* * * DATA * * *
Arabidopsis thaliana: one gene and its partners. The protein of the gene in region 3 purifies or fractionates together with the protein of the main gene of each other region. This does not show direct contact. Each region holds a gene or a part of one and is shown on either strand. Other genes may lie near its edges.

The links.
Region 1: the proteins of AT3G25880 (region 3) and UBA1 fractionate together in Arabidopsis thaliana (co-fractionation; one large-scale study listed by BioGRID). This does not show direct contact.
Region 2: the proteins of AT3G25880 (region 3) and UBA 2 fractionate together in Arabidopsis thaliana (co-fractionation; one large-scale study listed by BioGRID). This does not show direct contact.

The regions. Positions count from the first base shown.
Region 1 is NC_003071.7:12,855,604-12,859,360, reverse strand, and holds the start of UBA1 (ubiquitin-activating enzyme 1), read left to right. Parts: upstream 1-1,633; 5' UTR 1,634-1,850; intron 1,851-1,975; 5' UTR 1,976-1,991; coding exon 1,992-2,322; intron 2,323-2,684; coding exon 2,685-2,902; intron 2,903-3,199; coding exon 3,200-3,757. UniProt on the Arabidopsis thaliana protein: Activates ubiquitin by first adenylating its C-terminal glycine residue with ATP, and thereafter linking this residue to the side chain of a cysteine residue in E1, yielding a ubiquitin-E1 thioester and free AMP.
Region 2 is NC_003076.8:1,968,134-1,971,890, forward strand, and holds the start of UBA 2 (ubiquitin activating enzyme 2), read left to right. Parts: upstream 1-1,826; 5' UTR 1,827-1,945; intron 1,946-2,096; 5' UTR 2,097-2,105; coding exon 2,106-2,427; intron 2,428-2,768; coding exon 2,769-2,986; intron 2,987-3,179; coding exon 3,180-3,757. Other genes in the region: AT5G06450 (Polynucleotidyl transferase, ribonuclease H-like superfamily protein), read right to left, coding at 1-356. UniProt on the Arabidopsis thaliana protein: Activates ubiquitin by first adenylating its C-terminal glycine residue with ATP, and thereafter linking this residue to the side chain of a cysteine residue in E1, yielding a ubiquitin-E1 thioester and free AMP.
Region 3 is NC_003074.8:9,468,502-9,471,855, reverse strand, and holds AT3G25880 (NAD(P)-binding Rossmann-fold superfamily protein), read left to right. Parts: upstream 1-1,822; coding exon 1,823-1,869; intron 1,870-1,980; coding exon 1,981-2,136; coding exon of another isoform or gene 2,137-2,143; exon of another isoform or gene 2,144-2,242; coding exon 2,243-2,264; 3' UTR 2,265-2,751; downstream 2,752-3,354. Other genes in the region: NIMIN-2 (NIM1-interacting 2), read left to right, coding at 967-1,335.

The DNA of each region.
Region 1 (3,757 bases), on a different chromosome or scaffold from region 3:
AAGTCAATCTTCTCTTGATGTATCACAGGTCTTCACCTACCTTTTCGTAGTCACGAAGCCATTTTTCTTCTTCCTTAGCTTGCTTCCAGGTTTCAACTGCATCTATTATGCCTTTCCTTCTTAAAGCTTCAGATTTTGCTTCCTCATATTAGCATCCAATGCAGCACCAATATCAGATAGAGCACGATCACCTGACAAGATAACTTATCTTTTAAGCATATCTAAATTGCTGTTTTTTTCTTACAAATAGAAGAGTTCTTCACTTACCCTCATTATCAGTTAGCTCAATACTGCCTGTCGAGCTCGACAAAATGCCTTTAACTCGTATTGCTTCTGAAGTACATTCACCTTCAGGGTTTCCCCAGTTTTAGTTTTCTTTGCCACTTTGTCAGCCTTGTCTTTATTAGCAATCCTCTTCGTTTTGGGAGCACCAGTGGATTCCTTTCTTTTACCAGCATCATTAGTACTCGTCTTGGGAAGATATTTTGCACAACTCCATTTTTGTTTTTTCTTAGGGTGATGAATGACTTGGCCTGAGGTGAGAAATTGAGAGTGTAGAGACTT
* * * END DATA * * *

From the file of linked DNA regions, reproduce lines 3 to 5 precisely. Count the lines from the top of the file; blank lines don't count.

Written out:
Region 1: the proteins of AT3G25880 (region 3) and UBA1 fractionate together in Arabidopsis thaliana (co-fractionation; one large-scale study listed by BioGRID). This does not show direct contact.
Region 2: the proteins of AT3G25880 (region 3) and UBA 2 fractionate together in Arabidopsis thaliana (co-fractionation; one large-scale study listed by BioGRID). This does not show direct contact.

The regions. Positions count from the first base shown.